Japanese Investment in the World Economy A Study of Strategic Themes in the Internationalisation of Japanese Industry
A Study of Strategic Themes in the Internationalisation of Japanese Industry
- New Horizons in International Business series
Chapter 4: Organisation and Structure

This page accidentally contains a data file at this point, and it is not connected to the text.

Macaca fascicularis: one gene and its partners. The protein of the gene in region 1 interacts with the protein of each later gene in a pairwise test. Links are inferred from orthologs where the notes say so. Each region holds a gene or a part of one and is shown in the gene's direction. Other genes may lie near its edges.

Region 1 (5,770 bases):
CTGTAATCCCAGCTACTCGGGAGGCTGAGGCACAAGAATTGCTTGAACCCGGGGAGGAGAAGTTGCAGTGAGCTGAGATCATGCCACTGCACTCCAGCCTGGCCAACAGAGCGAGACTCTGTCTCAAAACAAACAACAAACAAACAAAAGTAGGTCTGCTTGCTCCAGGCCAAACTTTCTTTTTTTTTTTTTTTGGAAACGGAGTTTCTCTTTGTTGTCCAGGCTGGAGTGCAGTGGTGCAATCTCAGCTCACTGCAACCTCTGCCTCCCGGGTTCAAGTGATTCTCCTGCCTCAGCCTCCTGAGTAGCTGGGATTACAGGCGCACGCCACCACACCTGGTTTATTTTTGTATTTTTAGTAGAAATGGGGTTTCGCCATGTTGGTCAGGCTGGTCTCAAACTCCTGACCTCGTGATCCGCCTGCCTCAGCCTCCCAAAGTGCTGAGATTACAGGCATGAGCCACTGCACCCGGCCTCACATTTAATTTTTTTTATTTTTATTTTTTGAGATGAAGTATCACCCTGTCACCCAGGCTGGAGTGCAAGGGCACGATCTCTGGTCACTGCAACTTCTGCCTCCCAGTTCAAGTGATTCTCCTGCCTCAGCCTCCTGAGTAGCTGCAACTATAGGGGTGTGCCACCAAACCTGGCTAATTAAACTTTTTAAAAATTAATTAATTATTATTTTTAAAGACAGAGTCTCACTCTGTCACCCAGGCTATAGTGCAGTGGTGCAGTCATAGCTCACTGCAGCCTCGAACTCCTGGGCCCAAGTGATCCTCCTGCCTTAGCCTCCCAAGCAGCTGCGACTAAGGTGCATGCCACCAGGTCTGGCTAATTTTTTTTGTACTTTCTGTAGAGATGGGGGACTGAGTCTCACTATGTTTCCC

4. Organisation and structure OVERVIEW The organisational structure of Japanese subsidiaries has a predominate focus on an international marketing, sales and distribution network to facilitate exports and imports. There is also a strong bias towards intraﬁrm trade, investment and technology ﬂows in the corporate boundary between parents and overseas subsidiaries and aﬃliates. In theory, a ﬁrm is likely to invest in the creation of foreign aﬃliates if the ‘transaction costs’ of ﬁnding and monitoring the performance of a foreign partner or agent are too high – or the ﬁrm fears the loss of proprietary technology through licensing. If these costs are low, the ﬁrm may prefer to export from the home country (Hennart and Park, 1993). In the case of Japanese FDI, there has also been a management and cultural preference to maintain ownership and control by the parent company, based on expatriate management of aﬃliates. In the international business operations of Japanese ﬁrms there is often a close relationship between the overseas aﬃliates of parents which have ties in Japan – which has led to sales and procurement being tied to customary linkages and traditional suppliers and customers. In the manufacturing sector, this organisational pattern has led to the domestic supply chains between automotive assemblers and parts and component producers being replicated in other economies, such as in the United States, Europe and East Asia. Typically, the international subsidiaries of Japanese services ﬁrms, such as business services, communications and transport services, construction, real estate and ﬁnancial...
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